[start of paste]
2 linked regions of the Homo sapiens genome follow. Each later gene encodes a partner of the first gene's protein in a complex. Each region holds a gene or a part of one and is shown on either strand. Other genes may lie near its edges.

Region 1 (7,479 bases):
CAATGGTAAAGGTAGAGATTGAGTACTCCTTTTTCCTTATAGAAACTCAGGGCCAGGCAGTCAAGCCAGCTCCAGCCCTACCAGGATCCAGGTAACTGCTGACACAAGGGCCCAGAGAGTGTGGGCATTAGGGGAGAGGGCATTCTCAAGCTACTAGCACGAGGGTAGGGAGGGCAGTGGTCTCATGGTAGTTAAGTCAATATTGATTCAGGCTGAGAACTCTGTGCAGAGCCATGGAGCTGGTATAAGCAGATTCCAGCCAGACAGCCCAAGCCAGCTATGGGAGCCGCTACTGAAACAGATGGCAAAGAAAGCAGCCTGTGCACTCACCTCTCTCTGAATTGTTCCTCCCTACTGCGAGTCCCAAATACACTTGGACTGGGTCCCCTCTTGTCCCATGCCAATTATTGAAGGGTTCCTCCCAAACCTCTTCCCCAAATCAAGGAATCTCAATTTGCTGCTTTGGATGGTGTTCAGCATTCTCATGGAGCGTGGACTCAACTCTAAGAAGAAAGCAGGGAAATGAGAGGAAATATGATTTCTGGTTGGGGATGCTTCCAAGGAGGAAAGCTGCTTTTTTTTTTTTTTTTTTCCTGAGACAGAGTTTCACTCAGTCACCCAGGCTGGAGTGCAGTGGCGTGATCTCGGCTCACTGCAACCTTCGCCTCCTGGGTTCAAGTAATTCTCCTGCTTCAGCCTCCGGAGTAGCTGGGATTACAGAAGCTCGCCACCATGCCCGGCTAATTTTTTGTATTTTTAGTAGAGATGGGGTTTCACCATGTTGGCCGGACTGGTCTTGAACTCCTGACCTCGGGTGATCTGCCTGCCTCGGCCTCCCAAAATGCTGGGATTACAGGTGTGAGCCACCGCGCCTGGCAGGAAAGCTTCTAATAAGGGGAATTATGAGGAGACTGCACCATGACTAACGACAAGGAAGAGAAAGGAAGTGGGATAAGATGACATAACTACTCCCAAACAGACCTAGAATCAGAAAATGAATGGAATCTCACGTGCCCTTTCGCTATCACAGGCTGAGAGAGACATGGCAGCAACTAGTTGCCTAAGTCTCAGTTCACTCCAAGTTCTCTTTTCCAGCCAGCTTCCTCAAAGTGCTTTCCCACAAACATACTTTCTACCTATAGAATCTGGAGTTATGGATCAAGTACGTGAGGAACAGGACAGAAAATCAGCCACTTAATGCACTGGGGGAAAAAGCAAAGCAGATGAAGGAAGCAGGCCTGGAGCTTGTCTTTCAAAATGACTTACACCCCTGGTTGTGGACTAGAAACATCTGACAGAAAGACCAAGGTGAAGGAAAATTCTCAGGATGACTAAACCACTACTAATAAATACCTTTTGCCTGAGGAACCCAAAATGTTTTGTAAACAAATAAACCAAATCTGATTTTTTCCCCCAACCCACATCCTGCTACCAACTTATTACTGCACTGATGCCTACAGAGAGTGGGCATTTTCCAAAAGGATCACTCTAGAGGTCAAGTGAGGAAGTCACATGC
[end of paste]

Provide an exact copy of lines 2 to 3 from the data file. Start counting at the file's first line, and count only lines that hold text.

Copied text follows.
Region 1 (7,479 bases):
CAATGGTAAAGGTAGAGATTGAGTACTCCTTTTTCCTTATAGAAACTCAGGGCCAGGCAGTCAAGCCAGCTCCAGCCCTACCAGGATCCAGGTAACTGCTGACACAAGGGCCCAGAGAGTGTGGGCATTAGGGGAGAGGGCATTCTCAAGCTACTAGCACGAGGGTAGGGAGGGCAGTGGTCTCATGGTAGTTAAGTCAATATTGATTCAGGCTGAGAACTCTGTGCAGAGCCATGGAGCTGGTATAAGCAGATTCCAGCCAGACAGCCCAAGCCAGCTATGGGAGCCGCTACTGAAACAGATGGCAAAGAAAGCAGCCTGTGCACTCACCTCTCTCTGAATTGTTCCTCCCTACTGCGAGTCCCAAATACACTTGGACTGGGTCCCCTCTTGTCCCATGCCAATTATTGAAGGGTTCCTCCCAAACCTCTTCCCCAAATCAAGGAATCTCAATTTGCTGCTTTGGATGGTGTTCAGCATTCTCATGGAGCGTGGACTCAACTCTAAGAAGAAAGCAGGGAAATGAGAGGAAATATGATTTCTGGTTGGGGATGCTTCCAAGGAGGAAAGCTGCTTTTTTTTTTTTTTTTTTCCTGAGACAGAGTTTCACTCAGTCACCCAGGCTGGAGTGCAGTGGCGTGATCTCGGCTCACTGCAACCTTCGCCTCCTGGGTTCAAGTAATTCTCCTGCTTCAGCCTCCGGAGTAGCTGGGATTACAGAAGCTCGCCACCATGCCCGGCTAATTTTTTGTATTTTTAGTAGAGATGGGGTTTCACCATGTTGGCCGGACTGGTCTTGAACTCCTGACCTCGGGTGATCTGCCTGCCTCGGCCTCCCAAAATGCTGGGATTACAGGTGTGAGCCACCGCGCCTGGCAGGAAAGCTTCTAATAAGGGGAATTATGAGGAGACTGCACCATGACTAACGACAAGGAAGAGAAAGGAAGTGGGATAAGATGACATAACTACTCCCAAACAGACCTAGAATCAGAAAATGAATGGAATCTCACGTGCCCTTTCGCTATCACAGGCTGAGAGAGACATGGCAGCAACTAGTTGCCTAAGTCTCAGTTCACTCCAAGTTCTCTTTTCCAGCCAGCTTCCTCAAAGTGCTTTCCCACAAACATACTTTCTACCTATAGAATCTGGAGTTATGGATCAAGTACGTGAGGAACAGGACAGAAAATCAGCCACTTAATGCACTGGGGGAAAAAGCAAAGCAGATGAAGGAAGCAGGCCTGGAGCTTGTCTTTCAAAATGACTTACACCCCTGGTTGTGGACTAGAAACATCTGACAGAAAGACCAAGGTGAAGGAAAATTCTCAGGATGACTAAACCACTACTAATAAATACCTTTTGCCTGAGGAACCCAAAATGTTTTGTAAACAAATAAACCAAATCTGATTTTTTCCCCCAACCCACATCCTGCTACCAACTTATTACTGCACTGATGCCTACAGAGAGTGGGCATTTTCCAAAAGGATCACTCTAGAGGTCAAGTGAGGAAGTCACATGC